An American and an Italian who had been held hostage for several years by al Qaeda were inadvertently killed in a U.S. counterterrorism operation in the border region of Pakistan and Afghanistan in January, President Barack Obama said on Thursday.
The operation in which American doctor Warren Weinstein and Italian aid worker Giovanni Lo Porto were killed also resulted in the death of an American al Qaeda leader, Ahmed Farouq, the White House said. Another American al Qaeda member, Adam Gadahn, was also killed, likely in a separate operation, the White House added.
U.S. government sources said the operations involved drone strikes. Such strikes have long been used by the administration of Obama and his predecessor, George W. Bush, in counterterrorism operations in the Afghanistan-Pakistan border area and elsewhere.
Use of drones has been controversial because of the deaths of civilians who were not targeted and because on occasion they have involved killing Americans abroad without judicial process.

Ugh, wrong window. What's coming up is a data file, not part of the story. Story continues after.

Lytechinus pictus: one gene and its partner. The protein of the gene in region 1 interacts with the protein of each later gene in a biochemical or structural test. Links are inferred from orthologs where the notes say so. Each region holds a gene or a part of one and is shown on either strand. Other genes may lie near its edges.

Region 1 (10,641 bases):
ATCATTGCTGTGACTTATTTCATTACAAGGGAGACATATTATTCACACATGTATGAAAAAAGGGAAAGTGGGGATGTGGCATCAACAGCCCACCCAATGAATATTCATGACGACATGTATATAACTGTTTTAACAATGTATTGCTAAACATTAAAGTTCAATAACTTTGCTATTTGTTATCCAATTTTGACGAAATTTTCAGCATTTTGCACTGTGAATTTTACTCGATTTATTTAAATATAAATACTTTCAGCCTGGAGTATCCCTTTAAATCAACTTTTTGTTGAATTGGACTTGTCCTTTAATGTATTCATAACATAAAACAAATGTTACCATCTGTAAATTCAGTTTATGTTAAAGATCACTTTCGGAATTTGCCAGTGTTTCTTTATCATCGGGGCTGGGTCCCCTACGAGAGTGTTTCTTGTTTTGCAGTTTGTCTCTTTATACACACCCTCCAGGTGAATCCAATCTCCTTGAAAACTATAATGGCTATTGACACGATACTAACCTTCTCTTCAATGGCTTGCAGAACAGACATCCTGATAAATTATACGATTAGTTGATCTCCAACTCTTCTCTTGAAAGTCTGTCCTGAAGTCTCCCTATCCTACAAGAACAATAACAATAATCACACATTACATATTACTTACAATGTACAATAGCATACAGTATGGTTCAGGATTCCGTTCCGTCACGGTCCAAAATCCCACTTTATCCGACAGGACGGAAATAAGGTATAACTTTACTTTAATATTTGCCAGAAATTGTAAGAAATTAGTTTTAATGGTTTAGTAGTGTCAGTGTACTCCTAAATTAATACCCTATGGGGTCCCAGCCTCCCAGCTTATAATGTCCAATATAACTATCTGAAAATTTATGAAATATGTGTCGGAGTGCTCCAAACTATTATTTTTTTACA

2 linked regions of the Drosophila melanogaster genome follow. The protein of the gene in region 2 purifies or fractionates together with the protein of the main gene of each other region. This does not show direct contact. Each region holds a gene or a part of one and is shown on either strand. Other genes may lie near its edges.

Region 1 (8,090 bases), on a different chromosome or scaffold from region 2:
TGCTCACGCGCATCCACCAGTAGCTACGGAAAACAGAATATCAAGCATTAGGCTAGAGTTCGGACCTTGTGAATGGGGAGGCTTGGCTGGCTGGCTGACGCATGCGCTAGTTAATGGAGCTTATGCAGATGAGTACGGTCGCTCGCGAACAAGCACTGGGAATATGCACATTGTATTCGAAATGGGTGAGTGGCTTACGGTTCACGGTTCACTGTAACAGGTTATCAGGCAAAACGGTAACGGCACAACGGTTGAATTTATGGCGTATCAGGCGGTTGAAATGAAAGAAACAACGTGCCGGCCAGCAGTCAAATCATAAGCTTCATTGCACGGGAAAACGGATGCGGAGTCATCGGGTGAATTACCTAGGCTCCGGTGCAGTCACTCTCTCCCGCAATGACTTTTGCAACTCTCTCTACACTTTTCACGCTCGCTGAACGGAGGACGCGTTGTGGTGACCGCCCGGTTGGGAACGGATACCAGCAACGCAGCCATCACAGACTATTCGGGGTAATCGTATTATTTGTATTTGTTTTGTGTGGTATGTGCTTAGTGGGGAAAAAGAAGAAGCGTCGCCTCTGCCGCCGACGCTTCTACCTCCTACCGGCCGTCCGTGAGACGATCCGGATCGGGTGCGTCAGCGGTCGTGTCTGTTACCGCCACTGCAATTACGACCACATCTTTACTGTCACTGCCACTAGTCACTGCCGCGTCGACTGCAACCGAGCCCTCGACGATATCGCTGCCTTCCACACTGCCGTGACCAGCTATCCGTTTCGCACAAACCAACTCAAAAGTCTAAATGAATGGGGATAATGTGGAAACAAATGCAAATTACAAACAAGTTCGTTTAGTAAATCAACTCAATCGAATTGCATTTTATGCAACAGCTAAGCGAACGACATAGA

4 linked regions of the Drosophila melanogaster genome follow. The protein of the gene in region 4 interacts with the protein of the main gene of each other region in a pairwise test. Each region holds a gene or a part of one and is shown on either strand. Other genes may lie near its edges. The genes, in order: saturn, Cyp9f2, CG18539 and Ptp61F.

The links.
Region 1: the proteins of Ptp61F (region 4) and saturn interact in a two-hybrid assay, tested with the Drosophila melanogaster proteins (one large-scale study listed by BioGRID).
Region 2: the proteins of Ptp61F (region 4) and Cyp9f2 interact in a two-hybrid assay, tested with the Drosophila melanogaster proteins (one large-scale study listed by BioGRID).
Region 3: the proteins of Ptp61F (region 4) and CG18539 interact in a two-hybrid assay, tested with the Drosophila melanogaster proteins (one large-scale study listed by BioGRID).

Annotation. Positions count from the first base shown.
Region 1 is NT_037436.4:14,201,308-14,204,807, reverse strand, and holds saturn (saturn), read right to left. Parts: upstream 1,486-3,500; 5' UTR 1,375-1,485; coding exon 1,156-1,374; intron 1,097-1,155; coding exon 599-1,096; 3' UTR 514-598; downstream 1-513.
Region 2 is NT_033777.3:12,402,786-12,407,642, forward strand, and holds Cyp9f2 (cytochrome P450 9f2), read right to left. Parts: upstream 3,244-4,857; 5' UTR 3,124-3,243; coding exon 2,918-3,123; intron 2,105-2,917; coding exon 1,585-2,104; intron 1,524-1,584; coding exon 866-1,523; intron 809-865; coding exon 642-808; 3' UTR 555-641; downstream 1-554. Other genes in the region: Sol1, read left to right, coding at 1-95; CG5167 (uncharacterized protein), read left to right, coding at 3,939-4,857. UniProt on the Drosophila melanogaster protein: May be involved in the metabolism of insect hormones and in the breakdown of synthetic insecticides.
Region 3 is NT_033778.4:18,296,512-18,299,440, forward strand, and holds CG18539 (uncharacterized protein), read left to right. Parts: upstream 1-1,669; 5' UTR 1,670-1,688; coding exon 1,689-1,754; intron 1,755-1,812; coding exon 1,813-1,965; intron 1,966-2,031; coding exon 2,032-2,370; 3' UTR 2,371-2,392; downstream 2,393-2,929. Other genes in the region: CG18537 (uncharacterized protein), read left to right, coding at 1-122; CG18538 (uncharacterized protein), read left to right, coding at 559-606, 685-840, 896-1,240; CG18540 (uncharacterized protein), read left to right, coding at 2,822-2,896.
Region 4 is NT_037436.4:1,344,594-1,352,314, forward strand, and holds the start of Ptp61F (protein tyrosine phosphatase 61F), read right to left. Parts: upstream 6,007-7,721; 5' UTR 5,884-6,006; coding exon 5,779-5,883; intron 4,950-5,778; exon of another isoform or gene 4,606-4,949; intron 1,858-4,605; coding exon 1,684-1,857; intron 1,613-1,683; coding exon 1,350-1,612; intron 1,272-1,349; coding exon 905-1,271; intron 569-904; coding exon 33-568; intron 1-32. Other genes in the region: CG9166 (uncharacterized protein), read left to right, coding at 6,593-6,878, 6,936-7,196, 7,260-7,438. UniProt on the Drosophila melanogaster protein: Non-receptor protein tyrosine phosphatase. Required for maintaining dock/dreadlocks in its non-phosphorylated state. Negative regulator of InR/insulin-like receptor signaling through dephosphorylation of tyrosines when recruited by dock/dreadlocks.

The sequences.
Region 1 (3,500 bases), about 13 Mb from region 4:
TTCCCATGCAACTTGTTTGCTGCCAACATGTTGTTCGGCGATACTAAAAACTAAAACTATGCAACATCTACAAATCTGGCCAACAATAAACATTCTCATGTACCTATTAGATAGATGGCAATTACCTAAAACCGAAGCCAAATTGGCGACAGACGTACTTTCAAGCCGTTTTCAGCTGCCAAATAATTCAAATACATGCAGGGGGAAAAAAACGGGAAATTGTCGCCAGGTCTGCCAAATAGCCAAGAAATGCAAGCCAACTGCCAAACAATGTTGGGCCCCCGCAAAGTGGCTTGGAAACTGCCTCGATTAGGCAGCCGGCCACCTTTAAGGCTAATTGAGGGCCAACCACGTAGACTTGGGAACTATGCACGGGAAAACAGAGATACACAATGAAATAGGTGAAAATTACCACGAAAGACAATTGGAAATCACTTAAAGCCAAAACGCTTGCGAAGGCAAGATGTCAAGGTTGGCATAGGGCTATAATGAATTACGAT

The United States is conducting a review to understand how the operation killed the unintended targets, Obama said in an appearance at the White House. He added:
“I profoundly regret what happened. On behalf of the United States government, I offer our deepest apologies to the families.”
Italian foreign minister Paolo Gentiloni called the incident a “tragic and fatal error … that our American partners made,” but said Lo Porto’s death was “entirely the responsibility of the terrorists.”
Although the operation took place in January, a U.S. official said authorities concluded only a few days ago that the two hostages were killed.
Obama said the U.S. intelligence had hundreds of hours of surveillance on the compound targeted in the attack and there had been no signs that Weinstein and Lo Porto were held there.